A line graph for a full year. The line starts slightly below halfway in January, dips slightly until May, and then increases to slightly above halfway in December.

It’s unclear how they are categorizing “light” and “dark” books on the site, precisely. StoryGraph gives you the option of selecting “moods” for books as you add them, which I assume this graph is referring to. (“This would be good for someone in the mood for something…”) My guess is that moods like “tense” or “sad” count as dark, and that ones like “hopeful” or “adventurous” count as light, but that’s just hypothesizing. Apparently I was in a real bummer reading mood for the entire spring!

Another line graph comparing pages read and books read over 2022. At the bottom of the image are celebrating emojis and the text "Congratulations on meeting your reading goal!" Below that is green progress bar with the text 110%.

A bar graph showing my most-read genres. Science fiction: 12 books. Classics: 10 books. Literary: 9 books. Queer: 8 books. Contemporary: 5 books.

No surprise that science fiction tops the list. Austin Feminist Sci Fi Book Club keeping me on my toes!

The longest and shortest books I read this year. The longest was The Big Balloon (A Love Story) at 648 pages. The shortest was Uppläsningen at 47 pages. The average length of the books I read was 324 pages.

A bar graph showing the authors I read the most during the year. Muriel Barbery: 2. Stefan Zweig: 2. Marcel Pagnol: 2. My average rating for books 3.75/5 stars.


A small collage of book covers that I rated 5/5 stars during the year.

Ones that I discussed here were:

A bar graph showing my ratings breakdown. 0 stars: 1 book. 2 stars: 6 books. 3 stars: 10 books. 4 stars: 23 books. 5 stars: 13 books. My average rating 4.5 stars in March. I read the most pages (2,590) in December.

Sometimes numbers surprise you. Despite the 3.75 star average, I wasn’t expecting to see quite so many 4 star ratings in my stats (I promise I know how math works). My philosophy is that if your average rating over a whole year reaches or exceeds 4 out of 5 stars, you are either being overly generous with your opinions or insufficiently adventurous with your choices. Or you are possibly DNF-ing every single mediocre book you pick up, which is a choice I respect.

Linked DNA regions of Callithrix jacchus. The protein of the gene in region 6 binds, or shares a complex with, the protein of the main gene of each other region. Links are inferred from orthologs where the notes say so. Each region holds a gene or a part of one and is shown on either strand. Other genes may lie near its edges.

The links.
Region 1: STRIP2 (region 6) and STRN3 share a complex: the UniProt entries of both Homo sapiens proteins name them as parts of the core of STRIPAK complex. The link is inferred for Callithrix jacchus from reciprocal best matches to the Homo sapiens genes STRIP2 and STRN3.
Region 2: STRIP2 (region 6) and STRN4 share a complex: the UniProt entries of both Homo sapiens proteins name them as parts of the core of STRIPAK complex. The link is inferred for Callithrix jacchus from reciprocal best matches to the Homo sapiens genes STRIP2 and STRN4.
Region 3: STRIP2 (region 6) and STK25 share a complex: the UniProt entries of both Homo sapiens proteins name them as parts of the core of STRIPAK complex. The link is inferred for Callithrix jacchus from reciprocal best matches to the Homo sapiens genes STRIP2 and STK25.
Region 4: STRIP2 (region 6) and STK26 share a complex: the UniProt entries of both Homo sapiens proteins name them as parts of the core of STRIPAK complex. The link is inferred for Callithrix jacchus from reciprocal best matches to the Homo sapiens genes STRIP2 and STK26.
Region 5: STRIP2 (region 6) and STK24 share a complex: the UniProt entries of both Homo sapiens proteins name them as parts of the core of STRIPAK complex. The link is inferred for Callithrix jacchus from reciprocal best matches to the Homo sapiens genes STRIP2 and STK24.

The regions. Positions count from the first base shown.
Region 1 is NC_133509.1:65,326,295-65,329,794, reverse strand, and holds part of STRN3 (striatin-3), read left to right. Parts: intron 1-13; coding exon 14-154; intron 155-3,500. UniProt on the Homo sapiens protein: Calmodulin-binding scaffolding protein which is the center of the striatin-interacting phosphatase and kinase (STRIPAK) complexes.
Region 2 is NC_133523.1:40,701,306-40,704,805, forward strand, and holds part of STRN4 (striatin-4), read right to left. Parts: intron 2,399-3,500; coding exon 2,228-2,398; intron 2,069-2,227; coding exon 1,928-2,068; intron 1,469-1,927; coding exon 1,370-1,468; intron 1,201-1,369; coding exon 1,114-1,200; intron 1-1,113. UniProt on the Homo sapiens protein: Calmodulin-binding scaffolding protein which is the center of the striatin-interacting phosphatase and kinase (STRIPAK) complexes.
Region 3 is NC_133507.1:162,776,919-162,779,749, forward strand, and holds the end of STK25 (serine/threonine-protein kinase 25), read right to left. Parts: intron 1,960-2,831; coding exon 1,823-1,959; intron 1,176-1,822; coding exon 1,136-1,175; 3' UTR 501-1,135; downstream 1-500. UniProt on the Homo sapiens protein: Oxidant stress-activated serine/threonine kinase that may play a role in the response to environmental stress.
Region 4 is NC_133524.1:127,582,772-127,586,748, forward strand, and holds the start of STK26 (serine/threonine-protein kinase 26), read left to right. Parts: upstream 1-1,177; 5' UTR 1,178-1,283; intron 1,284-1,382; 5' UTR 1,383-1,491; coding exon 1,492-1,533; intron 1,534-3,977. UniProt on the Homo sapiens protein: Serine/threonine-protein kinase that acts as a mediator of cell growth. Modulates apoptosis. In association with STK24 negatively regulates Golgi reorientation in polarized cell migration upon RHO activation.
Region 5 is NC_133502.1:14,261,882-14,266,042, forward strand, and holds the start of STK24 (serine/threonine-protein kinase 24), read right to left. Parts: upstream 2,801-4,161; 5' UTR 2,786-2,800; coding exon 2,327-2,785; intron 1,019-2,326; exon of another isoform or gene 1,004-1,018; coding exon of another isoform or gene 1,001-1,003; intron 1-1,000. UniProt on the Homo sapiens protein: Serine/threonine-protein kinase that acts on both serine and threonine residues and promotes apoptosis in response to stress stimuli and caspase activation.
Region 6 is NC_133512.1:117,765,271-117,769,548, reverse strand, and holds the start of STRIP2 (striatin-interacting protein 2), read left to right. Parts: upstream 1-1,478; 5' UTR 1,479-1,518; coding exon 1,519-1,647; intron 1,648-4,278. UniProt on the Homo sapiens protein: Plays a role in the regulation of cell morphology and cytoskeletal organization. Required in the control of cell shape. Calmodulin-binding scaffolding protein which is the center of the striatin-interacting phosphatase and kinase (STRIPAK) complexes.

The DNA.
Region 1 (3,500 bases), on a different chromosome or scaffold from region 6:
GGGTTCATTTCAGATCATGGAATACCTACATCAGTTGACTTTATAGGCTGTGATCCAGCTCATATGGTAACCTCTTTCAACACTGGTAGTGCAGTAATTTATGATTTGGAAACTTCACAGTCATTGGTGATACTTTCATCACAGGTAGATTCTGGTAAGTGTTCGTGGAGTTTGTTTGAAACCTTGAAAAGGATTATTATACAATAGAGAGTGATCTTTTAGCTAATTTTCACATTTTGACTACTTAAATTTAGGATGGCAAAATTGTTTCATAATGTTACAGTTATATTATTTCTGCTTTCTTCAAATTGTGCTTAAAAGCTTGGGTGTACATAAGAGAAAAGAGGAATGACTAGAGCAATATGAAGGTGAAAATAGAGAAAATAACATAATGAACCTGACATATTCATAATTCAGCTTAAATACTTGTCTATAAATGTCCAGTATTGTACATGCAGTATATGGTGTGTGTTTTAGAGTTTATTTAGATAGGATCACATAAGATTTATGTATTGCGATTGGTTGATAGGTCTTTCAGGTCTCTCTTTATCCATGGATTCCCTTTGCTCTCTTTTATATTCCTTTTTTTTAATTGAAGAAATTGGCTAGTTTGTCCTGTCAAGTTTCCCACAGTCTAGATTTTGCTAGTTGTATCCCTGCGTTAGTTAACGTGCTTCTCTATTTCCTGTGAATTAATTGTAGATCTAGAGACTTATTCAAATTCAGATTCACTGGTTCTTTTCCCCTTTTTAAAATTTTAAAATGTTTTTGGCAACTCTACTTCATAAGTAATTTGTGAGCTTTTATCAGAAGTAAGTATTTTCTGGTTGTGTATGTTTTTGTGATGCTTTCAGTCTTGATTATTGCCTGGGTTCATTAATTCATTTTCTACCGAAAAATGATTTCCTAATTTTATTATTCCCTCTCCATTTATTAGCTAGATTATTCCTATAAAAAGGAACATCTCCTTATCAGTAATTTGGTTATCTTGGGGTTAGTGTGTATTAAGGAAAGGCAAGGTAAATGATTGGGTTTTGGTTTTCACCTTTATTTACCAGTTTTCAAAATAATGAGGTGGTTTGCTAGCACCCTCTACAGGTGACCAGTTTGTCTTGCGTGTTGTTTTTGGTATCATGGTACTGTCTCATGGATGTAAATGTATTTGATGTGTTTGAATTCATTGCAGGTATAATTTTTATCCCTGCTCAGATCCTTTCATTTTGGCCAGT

Another great thing about StoryGraph: it lets you give 0 star reviews, which is exactly what I gave Into the Drowning Deep.

The most shelved book (by other users) that I read was My Year of Rest and Relaxation.

StoryGraph also provides the “least shelved” book you read—the book you read that the fewest number of users have added to their own lists, whether they’ve read it or only intend to—and the “highest rated” book you read—the book you read that has the highest rating on the site. My “least shelved” book was a self-published novel that I panned (seems pointlessly cruel to share that) and my “highest rated” is niche and of no interest here, so I’m omitting those two.

I read 44 new to me authors this year, including Ryka Aoki, Lori Gottlieb, and Ingegerd Enström. Nine of the books I read were part of a series. I re-read 2 books.

Speaking of re-reads, I’ll take the opportunity to point out that adding re-reads of books in different languages (which was both of those re-reads) is much easier to do on StoryGraph than on GoodReads.